It’s the fourth straight year that I’ve done the Tour de Peaks bicycle ride through the Snoqualmie Valley. Since it was my first organized ride ever in 2011 and my first century ever in 2012, it holds some sentimental value to me. The past two years, I rode the 100-mile (full century) ride. For 2014, the half-century sounded better, only because I needed to do something different.
So after completing that ride last Saturday, July 19, my 15th organized ride overall, I can now say I’ve done all three versions of the Tour de Peaks — the 25-mile, 50-mile and 100-mile routes. The 50-mile route is simply half the 100-mile route (you turn around at what is the 30-mile mark). The 25-mile route is a slightly different course. All told, I know this ride well, and will probably do it again next year, since it is hardly murderous and has only one major hill — the hill up to Snoqualmie Falls.
Indeed, bicycle courses can get boring if you do them multiple times, which is not the way I feel about running courses. I can and will do the same road runs, over and over, year after year (such as the Mercer Island Half-Marathon, the Seattle Marathon, and this Saturday’s Seafair Torchlight 8K Run). But with bicycle rides, I need to mix it up a bit more.
And so I am looking forward to next month, when I will do the Seattle-to-Vancouver (B.C.) bicycle ride, also known as RSVP, for the first time. I was recently talked into it by an Edifecs co-worker and bicyclist friend, and am overjoyed to have someone to ride with. So is he.
The Tour de Peaks 50-miler was a bit on the dull side, and I viewed it as more of a training ride for RSVP, which is Aug. 15-16. I suspected the half-century ride would be a ton easier than the full century, and it was — even if it took me four and a half hours of riding time, which is roughly half what I’d do in a full century. But it was still fun, and worth it for the training miles.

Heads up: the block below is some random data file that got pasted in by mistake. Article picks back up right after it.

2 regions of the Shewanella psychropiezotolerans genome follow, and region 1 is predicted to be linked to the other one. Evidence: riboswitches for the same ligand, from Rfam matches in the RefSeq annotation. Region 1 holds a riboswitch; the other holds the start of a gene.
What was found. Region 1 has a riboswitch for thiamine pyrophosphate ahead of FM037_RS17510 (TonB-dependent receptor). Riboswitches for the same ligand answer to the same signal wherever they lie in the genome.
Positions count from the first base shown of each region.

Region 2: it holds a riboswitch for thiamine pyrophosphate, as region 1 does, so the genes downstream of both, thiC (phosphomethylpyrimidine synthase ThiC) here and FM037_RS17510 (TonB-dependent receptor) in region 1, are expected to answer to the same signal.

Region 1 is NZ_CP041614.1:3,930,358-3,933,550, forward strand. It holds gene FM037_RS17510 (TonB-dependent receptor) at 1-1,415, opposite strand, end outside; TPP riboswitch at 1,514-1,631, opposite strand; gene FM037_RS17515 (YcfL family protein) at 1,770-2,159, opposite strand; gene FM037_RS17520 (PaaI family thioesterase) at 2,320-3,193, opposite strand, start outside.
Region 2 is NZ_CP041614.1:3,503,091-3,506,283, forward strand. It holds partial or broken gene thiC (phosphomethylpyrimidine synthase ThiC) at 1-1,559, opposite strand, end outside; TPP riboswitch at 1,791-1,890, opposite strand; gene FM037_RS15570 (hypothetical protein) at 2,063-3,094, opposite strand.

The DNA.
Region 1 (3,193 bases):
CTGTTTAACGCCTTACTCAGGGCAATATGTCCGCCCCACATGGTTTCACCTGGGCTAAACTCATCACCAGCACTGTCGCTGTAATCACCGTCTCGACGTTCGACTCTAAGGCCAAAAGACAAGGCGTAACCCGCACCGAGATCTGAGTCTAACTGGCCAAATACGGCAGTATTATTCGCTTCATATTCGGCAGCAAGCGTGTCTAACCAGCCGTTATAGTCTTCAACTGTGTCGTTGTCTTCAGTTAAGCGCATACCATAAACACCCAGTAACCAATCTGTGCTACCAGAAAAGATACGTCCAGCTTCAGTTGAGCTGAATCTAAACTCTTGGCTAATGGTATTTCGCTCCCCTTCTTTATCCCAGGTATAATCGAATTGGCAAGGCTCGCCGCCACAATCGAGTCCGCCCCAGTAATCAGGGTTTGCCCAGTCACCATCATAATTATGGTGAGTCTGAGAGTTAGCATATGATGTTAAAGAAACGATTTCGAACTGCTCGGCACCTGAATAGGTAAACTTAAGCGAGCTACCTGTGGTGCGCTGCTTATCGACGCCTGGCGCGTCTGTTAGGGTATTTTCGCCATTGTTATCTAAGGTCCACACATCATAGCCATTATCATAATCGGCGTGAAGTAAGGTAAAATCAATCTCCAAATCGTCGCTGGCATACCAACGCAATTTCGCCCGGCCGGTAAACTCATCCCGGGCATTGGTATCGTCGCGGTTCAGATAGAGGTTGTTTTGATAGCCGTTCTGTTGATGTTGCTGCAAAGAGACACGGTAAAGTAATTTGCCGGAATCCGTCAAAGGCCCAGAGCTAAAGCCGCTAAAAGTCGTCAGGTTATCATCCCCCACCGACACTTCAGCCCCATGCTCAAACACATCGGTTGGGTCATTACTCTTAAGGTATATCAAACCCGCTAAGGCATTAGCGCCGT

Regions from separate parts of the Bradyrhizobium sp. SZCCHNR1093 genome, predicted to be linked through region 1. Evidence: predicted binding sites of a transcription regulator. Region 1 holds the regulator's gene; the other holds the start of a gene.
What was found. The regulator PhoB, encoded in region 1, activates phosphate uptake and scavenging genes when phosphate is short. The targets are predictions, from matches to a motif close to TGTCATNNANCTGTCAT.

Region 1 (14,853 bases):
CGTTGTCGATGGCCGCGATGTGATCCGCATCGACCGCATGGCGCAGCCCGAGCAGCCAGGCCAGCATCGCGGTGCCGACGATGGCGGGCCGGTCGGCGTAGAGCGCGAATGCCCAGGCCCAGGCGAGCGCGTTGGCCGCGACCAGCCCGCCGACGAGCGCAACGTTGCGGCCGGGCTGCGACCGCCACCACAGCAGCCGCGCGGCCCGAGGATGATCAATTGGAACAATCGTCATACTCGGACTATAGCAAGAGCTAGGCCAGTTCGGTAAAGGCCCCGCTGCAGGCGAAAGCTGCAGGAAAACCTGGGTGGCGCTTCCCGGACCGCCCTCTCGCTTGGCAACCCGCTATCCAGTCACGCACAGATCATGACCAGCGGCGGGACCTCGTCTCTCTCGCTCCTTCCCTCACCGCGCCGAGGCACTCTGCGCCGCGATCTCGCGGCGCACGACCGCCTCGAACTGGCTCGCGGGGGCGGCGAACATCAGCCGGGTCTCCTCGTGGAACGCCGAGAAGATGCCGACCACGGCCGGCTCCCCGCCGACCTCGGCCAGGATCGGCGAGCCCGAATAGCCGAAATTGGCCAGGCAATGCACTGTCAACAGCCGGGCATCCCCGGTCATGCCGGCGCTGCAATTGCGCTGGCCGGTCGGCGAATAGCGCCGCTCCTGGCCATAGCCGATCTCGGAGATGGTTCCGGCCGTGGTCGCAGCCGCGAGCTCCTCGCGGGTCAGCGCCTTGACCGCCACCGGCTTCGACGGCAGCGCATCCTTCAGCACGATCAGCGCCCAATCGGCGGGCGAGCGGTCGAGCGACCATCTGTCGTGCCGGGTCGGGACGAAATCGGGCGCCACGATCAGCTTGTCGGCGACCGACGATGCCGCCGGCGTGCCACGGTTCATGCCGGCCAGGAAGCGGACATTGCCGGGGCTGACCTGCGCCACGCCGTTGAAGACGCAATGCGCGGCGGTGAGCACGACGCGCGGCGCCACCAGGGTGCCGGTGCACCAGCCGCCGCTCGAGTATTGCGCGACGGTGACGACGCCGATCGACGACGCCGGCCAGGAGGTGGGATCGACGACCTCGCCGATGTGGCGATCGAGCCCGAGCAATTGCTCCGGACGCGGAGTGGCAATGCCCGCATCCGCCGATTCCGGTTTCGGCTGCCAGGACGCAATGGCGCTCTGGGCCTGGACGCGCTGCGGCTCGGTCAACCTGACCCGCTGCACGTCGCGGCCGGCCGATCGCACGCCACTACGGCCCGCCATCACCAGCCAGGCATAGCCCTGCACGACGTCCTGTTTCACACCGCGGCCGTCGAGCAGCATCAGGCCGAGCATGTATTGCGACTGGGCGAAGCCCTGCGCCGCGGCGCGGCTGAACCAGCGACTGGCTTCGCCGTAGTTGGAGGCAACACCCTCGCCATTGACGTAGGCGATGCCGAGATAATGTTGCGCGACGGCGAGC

The course started in downtown North Bend, took a short, 8-mile loop eastward, then back west through North Bend and into Snoqualmie on back roads to the north and west. You get to go down Snoqualmie Falls Hill — weeeeeeee! — and then westward to Fall City and northward to Carnation, where there is a lunch stop at the turnaround point.
I did something there that I rarely ever do anymore. I had two pieces of pizza that the volunteers had purchased for us. Tasted so great. Also took some pictures, then got on my bike and headed back.
Those doing the full century continue north into Duvall and then into Snohomish County for a loop that reaches just south of Monroe. They come back through Carnation, and join the route that the half-century riders finish up on. That route takes you back up Snoqualmie Falls Hill, which is a three-mile climb, but not overwhelmingly steep. Just a long and steady climb. I’ve conquered it all three times now.
The finish line of this ride is, well, nothing to write home about. It closes around 4 p.m., and many century riders finish after organizers have packed up and left. In doing the 50-mile ride, I finished well before then. Still, there is no beer garden there or anything else to keep riders together after the ride. On Saturday, the annual North Bend Block Party was happening a block away. Bicyclists completing the ride either went there or headed home, but the area around the finish line was dead, unlike most other rides.
The only thing else to mention is that the turnout for this year’s Tour de Peaks seemed to be down from previous years, and I believe it was because of the date change. Traditionally, this ride is on the second weekend of August. This year, it was switched to the third weekend of July — a week after the popular Seattle-to-Portland (STP) Ride. I did not get a final rider count (shoddy reporting), so I can’t be sure of this, but the bicycle traffic seemed on the low side.
What’s next? I am doing the Seattle Torchlight 8K Run on Saturday night! Looking forward to doing this race for the 10th time. Also very jazzed about doing the RSVP ride next month.
Thanks for reading! Till next time.